The man underneath the helmet: Paul Henry

“Baseball is just one of those things that I could never see my life without,” said head baseball coach Paul Henry.  The Pennsylvania native grew up just east of Pittsburgh with his two younger brothers and his baby sister.

He played baseball at Kiski Area High School and, during his senior year, his team was just a few games over .500.  They had to play in a “pigtail” game in order to have a seed in the district tournament.

They ended up facing the best team in the district, who had a perfect record, and came out of the game with a win.  His team went on to placing fourth in the state tournament.

The following fall, Coach Henry went on to play ball at Penn State-Behrend.  In his career there as a catcher, he did not make a single error defensively and posted a .260 batting average.

In his senior year, he collected zero passed balls. Not only did he succeed on the playing field, but he also performed well in the classroom, which fully supports his coaching philosophy that school should come first.

In his four years, he received his bachelor’s degree in biology with a minor in chemistry.  After graduation, he was offered an assistant coaching job at the college and received his master’s degree in business administration.

While coaching there, he developed five first-team and nine second-team all-conference players.  One of his pitchers was named conference pitcher of the year.

One of his biggest achievements there was coaching a All-American.  After receiving his degree, a close friend of former MC head coach Daniel Washburn recommended that Henry come help out at Maryville College.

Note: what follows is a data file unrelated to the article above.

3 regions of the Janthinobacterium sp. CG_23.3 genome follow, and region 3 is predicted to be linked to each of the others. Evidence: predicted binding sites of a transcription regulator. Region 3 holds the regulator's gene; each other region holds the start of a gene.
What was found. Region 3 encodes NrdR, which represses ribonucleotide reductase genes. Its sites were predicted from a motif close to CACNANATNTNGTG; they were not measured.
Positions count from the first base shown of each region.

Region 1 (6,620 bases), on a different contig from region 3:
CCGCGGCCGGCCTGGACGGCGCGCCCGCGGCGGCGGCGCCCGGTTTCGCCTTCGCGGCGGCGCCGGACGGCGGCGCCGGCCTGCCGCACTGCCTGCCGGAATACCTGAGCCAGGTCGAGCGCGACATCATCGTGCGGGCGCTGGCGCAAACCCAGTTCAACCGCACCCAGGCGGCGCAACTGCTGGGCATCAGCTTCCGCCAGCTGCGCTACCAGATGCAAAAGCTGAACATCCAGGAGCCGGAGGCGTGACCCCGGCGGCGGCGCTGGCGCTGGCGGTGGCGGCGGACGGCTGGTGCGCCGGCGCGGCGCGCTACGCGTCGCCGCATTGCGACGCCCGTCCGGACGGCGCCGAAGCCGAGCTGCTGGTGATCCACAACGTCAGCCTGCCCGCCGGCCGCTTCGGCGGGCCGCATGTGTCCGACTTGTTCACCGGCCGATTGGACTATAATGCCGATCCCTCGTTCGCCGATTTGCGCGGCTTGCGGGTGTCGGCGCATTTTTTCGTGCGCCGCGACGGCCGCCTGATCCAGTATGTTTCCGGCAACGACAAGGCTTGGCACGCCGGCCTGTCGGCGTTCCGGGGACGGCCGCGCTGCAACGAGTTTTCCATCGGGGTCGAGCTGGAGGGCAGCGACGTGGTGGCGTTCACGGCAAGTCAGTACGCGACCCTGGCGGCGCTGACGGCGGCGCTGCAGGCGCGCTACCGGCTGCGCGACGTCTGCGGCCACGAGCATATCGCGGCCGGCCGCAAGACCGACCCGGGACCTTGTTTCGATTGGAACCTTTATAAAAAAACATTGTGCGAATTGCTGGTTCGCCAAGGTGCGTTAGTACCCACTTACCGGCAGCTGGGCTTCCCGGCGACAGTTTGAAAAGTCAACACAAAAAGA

With last season being his first at Maryville, Henry trained the catchers and worked with all the players to become better hitters.

This year will be his fourth year as a coach, but his first year as head coach of Maryville.  Needless to say, he is “very excited to be here and excited for the opportunity.”

With the unique mix of “big-game” experienced players and young, talented underclassman, he feels as though the future, both immediate and long term, for the baseball will be very bright.

His goals for the team will be pretty consistent each and every year: win out in the conference tournament and then go on into the national tournament.  Coach Henry feels that not just Maryville College, but baseball as a whole should teach players how to be responsible citizens.

He strives for his players to be mature and honest, as well as leaders.  He wants them to trust in each other and have the commitment to come together as a team and win.

The young staff and players do not seem to bother him.  He foresees the seniors showing a lot of leadership and experience to welcome the newer players onto the team.

There is nothing he would love to see more than a large number of smiling faces for the games upcoming in the spring to support him and the players.

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